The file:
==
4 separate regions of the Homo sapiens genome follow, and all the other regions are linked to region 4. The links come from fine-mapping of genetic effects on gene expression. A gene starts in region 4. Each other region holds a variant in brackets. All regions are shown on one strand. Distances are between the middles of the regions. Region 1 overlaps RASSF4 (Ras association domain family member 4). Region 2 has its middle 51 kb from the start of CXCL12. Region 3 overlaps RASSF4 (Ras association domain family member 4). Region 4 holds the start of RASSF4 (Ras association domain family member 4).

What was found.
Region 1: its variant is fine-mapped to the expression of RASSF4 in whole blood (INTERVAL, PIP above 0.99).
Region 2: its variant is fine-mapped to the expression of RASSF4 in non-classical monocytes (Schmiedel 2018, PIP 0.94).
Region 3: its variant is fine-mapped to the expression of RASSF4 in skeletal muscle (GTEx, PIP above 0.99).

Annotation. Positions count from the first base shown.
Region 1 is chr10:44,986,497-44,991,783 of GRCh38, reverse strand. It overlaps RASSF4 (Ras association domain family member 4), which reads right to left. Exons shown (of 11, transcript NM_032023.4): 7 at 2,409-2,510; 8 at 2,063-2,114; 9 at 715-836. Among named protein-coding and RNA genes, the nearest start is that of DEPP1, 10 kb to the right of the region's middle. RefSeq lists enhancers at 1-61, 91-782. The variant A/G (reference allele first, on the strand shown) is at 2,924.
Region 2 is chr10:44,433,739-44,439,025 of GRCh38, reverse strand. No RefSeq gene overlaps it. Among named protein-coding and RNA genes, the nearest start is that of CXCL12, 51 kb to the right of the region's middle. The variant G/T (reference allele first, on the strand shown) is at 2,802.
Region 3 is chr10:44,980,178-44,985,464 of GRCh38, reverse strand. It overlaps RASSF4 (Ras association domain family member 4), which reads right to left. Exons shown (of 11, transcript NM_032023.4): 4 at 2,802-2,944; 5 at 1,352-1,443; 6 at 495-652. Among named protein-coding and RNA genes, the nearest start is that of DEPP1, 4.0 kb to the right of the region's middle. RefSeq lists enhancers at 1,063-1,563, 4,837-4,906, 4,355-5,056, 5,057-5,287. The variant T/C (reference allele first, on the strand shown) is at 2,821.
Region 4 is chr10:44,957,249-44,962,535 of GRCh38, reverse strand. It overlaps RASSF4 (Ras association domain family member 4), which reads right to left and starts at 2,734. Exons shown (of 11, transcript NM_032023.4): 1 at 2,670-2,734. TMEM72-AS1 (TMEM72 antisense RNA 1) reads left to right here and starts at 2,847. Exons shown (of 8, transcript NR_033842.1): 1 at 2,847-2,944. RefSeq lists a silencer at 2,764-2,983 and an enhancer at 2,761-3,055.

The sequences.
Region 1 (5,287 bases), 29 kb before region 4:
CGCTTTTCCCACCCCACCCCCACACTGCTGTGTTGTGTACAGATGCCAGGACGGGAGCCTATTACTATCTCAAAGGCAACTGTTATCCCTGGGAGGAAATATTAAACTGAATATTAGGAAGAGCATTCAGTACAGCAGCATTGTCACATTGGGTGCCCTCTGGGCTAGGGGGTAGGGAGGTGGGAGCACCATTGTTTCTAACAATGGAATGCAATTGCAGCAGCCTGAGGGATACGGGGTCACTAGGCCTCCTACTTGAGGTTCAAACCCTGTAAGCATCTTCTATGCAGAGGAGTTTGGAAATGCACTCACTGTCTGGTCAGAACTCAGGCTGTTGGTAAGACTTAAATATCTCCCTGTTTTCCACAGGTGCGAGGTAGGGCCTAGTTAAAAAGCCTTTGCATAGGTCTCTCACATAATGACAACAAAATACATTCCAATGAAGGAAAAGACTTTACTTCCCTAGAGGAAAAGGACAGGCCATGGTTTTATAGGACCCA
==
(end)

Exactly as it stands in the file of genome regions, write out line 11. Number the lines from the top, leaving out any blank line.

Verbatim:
The sequences.